It happened again over the weekend, this time with mac 'n cheese.
Trust me, Max does not look like a boy on the verge of starving.
We were at a food fair at the Jersey Shore. There was a stand selling lobster mac 'n cheese. "Do you have any plain mac 'n cheese?" I asked, as Max stood by my side and Ben sat in the stroller. "He's not into lobster." Dave was off finding parking; Sabrina was at a party.
"No, sorry, we don't," said the guy at the register. A man standing in the back explained that all the mac 'n cheese was pre-made with lobster.
"Awwww," said Max.
"I'm sorry," the guy at the register said again, watching Max. A woman standing next to him gave Max a sweet smile.
"He'll survive!" I said, cheerfully. Off we went to find some other food fix, and lo and behold we discovered mac 'n cheese balls, aka fried mac 'n cheese. A veritable superfood!
I sat down with Ben to devour fried potatoes on a stick (almost as healthy as kale!) while Dave and Max cruised around in search of other fine cuisine. When Dave returned, he was holding a container.
"Did you try to get mac 'n cheese for Max?" Dave asked.
Some woman had walked up to him, said "This is for your son," handed him a container and walked away.
"I'll be right back," I said, grabbed the container and walked over to the stand.
People are only being kind when they do stuff like this for Max. But I don't want them to feel badly for him, because it is rooted in the thinking that having a disability is unfortunate. Nor do I want the day to come when Max becomes aware that people give him treats because they think having a disability is a sorry situation.
This is not to say that people with disabilities don't need and deserve accommodations at times—of course they do. For one, we've received passes to bypass lines at amusement parks because Max cannot stand for long periods of time; his muscles fatigue more quickly than other people's do. And of course, there are common courtesies people regularly extend to others clearly in need. When we got to the food tent, a guy noticed the cast on Max's foot and offered him his seat. That's exactly what most of us would do for someone with a cast.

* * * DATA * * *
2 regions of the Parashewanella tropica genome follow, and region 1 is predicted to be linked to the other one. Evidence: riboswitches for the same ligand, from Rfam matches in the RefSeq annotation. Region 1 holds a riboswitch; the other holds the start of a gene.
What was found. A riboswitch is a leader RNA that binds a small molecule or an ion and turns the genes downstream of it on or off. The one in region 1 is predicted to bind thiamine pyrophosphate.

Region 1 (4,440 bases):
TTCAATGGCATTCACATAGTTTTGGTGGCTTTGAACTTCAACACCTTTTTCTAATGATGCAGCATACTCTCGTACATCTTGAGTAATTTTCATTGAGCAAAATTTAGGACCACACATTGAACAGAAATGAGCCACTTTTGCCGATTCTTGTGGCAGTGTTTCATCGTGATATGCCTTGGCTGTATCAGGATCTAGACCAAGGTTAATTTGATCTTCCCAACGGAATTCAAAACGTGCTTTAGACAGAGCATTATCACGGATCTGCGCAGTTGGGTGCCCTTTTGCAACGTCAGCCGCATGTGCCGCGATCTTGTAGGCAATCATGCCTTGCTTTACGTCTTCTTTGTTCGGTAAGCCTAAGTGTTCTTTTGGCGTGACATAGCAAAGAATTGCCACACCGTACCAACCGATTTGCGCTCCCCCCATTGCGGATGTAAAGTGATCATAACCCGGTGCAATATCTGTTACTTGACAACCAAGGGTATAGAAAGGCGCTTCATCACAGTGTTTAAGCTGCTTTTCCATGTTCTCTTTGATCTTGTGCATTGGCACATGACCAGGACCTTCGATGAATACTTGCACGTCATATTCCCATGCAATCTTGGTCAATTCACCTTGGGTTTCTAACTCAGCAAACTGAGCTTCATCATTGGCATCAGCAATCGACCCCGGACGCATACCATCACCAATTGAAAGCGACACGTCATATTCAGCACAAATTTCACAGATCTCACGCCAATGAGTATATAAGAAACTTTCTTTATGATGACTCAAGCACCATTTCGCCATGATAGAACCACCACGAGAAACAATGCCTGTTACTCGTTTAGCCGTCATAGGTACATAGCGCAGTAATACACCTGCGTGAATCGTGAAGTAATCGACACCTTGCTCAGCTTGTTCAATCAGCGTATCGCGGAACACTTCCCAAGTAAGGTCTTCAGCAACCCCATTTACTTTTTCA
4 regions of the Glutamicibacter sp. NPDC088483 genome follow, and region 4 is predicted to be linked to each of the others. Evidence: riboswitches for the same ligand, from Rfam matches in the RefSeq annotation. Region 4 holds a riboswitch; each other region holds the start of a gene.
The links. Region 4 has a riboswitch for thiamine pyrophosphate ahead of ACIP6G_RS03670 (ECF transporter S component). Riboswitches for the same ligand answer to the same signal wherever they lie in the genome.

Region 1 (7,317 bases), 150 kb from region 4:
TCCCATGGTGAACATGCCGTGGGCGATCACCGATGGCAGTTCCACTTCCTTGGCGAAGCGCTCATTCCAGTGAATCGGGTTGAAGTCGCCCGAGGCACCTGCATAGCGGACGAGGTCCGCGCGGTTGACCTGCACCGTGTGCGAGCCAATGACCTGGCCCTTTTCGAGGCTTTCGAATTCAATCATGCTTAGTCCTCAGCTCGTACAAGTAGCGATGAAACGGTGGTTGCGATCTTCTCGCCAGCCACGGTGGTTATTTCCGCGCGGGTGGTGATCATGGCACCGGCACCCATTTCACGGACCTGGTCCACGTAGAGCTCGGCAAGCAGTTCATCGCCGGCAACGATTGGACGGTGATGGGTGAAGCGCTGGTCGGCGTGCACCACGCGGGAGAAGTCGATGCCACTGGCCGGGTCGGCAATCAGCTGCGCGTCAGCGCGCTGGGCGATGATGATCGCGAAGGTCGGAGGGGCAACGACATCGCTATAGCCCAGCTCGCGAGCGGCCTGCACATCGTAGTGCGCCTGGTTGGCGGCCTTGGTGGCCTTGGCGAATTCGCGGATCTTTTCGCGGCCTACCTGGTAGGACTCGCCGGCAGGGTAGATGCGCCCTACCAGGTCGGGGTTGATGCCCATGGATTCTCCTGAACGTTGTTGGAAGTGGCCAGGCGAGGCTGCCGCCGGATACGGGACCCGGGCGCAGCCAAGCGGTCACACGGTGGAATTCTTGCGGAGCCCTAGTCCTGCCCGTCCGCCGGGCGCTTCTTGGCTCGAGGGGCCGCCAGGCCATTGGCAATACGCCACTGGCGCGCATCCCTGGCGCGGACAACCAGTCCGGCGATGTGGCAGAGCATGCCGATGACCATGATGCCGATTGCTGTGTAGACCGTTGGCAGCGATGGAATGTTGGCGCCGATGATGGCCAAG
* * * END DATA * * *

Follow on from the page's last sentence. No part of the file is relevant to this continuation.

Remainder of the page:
What I'm saying is, giving a freebie to someone simply because they have an intellectual or other disability is other-ing—it's yet another way Max is made to feel different than other people. Why should he go through life feeling that way? If a vendor at a food fair wouldn't have gone out of his way to make plain mac 'n cheese for any child, he shouldn't have done it for Max. And my guess is, they wouldn't have done this for just anyone. I say that based on years of seeing Max be the recipient of such good deeds, and noting the sometimes sorrowful look on people's faces when they interact with him that say, "Here, life is hard enough for you, you deserve a treat."
As Max's mom, I may think life at times is more difficult for him, especially when I see him struggle to articulate a word or grasp an object. But Max doesn't see his life that way—he's just going about his business. And I never want him to think of himself as being a person who deserves perks because others consider his disability lamentable. People have never spontaneously offered his sister, who doesn't have disabilities, free anything for merely existing.